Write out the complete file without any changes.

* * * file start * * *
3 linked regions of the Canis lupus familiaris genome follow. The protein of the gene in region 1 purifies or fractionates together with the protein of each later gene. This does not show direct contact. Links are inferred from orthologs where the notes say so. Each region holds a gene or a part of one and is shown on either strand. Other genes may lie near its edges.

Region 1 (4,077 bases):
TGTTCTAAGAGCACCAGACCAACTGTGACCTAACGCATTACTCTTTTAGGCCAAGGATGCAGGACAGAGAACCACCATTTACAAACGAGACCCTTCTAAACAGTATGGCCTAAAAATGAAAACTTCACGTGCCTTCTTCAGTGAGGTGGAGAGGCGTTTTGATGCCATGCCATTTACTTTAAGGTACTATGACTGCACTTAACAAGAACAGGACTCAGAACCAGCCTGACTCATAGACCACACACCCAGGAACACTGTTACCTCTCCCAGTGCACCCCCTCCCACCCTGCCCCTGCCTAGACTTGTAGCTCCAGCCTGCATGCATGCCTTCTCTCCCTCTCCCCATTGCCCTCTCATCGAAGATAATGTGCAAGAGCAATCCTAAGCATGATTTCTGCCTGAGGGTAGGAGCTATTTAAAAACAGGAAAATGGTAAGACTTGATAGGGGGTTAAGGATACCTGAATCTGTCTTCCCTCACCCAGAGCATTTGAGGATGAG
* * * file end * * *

3 linked regions of the Canis lupus familiaris genome follow. The protein of the gene in region 1 purifies or fractionates together with the protein of each later gene. This does not show direct contact. Links are inferred from orthologs where the notes say so. Each region holds a gene or a part of one and is shown on either strand. Other genes may lie near its edges.

Region 1 (4,077 bases):
TGTTCTAAGAGCACCAGACCAACTGTGACCTAACGCATTACTCTTTTAGGCCAAGGATGCAGGACAGAGAACCACCATTTACAAACGAGACCCTTCTAAACAGTATGGCCTAAAAATGAAAACTTCACGTGCCTTCTTCAGTGAGGTGGAGAGGCGTTTTGATGCCATGCCATTTACTTTAAGGTACTATGACTGCACTTAACAAGAACAGGACTCAGAACCAGCCTGACTCATAGACCACACACCCAGGAACACTGTTACCTCTCCCAGTGCACCCCCTCCCACCCTGCCCCTGCCTAGACTTGTAGCTCCAGCCTGCATGCATGCCTTCTCTCCCTCTCCCCATTGCCCTCTCATCGAAGATAATGTGCAAGAGCAATCCTAAGCATGATTTCTGCCTGAGGGTAGGAGCTATTTAAAAACAGGAAAATGGTAAGACTTGATAGGGGGTTAAGGATACCTGAATCTGTCTTCCCTCACCCAGAGCATTTGAGGATGAG